Bronx plaza construction cost:         $210 Million

Location:                      Randalls Island, N.Y.

Duration:                      2014-2019

Type:                             Transportation

Client:                           Triborough Bridge and Tunnel Authority

Contract Type:             Design, bid, build

VDC Focus:                  BIM Civil and structural modeling, review, model integration and tracking and reporting


Robert F. Kennedy (RFK) Bronx toll plaza rehabilitation and Manhattan plaza interim repairs is a multi-staged transportation renovation project and one of the final phases of the overall RFK Bridge rehabilitation program. The RFK bridge  is located in New York City on Randall's Island, between upper Manhattan and Northern Queens, consisting of two toll plazas and three bridges, which serve as a main artery connecting the boroughs of Manhattan, the Bronx and Queens. The bridges and toll plazas were originally built in the 1930s, using funds from President Roosevelt's New Deal initiative. The project was championed by controversial “master builder” Robert Moses. It was one of the largest infrastructure projects of its time, even larger than the Hoover Dam that was constructed concurrently. Connected to the Manhattan toll plaza stands the iconic Art Deco building that became Moses’ office for the remainder of his career. In 1969, the toll plazas were greatly expanded due to increased traffic; Widening structures were added, nearly tripling the number of toll booths.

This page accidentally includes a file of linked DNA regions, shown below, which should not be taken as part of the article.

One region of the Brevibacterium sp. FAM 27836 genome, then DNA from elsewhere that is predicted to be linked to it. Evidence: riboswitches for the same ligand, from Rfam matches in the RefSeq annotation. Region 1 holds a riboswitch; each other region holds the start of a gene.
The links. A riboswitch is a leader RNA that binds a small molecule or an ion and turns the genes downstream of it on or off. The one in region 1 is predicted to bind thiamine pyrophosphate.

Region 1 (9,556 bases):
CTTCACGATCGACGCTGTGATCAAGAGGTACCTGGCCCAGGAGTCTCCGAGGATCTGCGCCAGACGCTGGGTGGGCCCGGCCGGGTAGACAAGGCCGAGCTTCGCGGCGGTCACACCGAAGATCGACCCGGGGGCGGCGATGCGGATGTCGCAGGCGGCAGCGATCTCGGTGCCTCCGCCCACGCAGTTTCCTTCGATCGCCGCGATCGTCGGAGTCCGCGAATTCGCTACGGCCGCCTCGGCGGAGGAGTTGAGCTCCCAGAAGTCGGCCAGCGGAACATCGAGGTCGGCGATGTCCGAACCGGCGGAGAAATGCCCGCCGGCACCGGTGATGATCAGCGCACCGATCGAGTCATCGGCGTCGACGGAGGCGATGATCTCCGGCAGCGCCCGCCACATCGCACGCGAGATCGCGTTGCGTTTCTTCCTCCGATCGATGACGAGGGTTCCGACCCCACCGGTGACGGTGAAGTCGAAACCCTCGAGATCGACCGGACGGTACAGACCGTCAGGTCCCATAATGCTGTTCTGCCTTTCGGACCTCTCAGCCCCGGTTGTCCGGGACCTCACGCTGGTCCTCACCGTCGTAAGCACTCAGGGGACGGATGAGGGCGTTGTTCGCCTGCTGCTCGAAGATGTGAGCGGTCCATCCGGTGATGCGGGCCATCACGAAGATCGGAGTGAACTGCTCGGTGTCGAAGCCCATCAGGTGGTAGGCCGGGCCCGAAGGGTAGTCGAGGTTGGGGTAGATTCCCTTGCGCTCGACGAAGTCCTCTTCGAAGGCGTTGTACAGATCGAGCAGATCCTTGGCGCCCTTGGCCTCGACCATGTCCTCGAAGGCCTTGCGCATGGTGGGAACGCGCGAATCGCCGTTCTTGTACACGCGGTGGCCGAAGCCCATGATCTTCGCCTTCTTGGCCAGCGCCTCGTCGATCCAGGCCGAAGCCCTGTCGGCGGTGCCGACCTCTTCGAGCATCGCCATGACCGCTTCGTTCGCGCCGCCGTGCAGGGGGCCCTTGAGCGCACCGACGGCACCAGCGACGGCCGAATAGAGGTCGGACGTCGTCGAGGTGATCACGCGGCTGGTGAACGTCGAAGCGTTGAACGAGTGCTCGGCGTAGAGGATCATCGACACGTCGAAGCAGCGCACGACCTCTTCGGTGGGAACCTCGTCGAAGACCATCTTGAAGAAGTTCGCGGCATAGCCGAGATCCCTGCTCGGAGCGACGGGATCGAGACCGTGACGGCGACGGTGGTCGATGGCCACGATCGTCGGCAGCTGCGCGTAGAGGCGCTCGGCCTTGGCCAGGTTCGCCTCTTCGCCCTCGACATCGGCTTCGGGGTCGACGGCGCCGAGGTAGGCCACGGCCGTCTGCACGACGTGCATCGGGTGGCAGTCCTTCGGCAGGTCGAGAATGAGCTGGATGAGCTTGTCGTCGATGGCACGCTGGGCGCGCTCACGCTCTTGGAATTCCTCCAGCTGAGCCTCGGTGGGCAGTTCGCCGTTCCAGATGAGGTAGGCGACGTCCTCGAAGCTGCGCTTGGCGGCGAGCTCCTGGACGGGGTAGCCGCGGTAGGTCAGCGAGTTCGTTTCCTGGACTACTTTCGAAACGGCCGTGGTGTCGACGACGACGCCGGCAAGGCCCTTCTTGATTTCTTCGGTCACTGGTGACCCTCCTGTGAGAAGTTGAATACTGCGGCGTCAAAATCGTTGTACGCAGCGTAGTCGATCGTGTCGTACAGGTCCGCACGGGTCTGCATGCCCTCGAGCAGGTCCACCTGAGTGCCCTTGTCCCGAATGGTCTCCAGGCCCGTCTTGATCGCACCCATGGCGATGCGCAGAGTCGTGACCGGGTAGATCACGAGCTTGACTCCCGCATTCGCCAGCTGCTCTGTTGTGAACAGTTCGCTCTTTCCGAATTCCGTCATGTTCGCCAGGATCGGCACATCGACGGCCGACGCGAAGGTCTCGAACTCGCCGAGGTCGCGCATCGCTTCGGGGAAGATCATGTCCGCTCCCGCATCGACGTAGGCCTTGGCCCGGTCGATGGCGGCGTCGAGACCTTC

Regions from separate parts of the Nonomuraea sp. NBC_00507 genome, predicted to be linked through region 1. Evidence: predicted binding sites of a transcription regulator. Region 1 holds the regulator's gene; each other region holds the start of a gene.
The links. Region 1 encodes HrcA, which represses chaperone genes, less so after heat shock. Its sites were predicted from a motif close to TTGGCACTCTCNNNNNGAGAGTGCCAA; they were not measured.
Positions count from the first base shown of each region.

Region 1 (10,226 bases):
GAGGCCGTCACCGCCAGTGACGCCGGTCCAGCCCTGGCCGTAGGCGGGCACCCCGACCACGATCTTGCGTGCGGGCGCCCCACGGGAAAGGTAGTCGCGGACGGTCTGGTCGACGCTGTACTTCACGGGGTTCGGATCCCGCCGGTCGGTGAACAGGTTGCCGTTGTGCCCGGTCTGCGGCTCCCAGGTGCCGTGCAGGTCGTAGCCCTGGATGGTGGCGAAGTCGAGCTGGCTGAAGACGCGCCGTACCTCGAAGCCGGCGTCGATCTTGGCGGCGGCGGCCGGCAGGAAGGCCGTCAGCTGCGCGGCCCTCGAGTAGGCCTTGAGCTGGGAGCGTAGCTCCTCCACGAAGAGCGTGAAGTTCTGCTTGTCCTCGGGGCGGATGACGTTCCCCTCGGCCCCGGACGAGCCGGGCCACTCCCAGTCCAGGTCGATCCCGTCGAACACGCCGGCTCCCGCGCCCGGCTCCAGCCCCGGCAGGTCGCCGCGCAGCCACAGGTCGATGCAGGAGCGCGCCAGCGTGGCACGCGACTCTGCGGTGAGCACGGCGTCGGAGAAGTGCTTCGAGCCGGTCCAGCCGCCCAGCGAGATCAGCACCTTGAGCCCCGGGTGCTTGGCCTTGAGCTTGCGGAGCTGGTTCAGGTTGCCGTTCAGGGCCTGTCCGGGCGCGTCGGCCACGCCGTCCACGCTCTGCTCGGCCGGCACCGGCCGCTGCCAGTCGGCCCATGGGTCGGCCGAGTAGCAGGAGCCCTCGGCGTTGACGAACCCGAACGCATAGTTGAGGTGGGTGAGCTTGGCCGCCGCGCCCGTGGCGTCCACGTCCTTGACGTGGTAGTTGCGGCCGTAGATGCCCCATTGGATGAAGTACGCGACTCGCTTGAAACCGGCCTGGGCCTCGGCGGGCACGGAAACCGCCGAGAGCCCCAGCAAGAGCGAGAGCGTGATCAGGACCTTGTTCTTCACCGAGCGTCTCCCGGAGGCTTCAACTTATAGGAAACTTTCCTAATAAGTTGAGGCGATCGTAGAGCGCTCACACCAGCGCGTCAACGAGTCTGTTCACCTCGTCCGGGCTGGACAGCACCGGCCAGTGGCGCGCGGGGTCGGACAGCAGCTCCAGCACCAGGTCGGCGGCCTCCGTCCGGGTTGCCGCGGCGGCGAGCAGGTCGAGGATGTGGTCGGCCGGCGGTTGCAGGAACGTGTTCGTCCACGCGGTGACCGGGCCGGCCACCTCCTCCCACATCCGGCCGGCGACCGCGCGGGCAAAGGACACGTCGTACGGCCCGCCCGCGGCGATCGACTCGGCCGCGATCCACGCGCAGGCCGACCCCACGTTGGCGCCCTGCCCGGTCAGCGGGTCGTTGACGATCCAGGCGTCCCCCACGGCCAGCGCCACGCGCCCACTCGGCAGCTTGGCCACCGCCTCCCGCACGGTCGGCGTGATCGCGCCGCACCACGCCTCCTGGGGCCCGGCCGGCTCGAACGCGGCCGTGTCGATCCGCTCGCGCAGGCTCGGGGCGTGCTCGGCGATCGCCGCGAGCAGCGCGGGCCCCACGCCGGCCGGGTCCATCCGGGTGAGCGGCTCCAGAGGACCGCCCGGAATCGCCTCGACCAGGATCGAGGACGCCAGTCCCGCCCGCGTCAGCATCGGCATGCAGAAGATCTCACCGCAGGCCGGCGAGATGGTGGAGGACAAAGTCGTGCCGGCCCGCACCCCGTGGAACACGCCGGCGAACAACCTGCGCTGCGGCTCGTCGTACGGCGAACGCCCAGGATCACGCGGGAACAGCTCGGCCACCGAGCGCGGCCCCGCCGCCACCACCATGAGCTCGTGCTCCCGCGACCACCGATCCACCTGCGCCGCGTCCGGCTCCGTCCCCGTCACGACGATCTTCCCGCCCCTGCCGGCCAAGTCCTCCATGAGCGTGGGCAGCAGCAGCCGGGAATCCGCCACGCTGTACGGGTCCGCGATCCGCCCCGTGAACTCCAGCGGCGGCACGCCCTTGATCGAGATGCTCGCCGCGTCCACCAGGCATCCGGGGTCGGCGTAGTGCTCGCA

Today, about 200,000 vehicles pass through the plaza every day. The roadway is elevated on columns above the island. There are two large toll plazas, one 18-lane and the other 16-lane, one serving Manhattan and the other Bronx-Queens traffic. The scope of the RFK Bronx Toll Plaza project consists of  the Bronx toll structures and plaza. The project scope includes total replacement of the roadway, including replacement of steel; repair and some replacement of the concrete piers; and replacement of the existing toll booths. The Manhattan plaza portion of the project is much smaller in scope, consisting of repairs of the supporting structure underneath the toll plaza. The project is scheduled to last five years and contains multiple phases, so an acceptable flow of traffic could be maintained throughout the duration of the project. The overall Manhattan plaza is to be replaced as a separate project at a later date. The project to renovate the toll plaza and roadway was programmatically and structurally complex, as it applies 21st century engineering solutions to structures built in the 30s and 60s.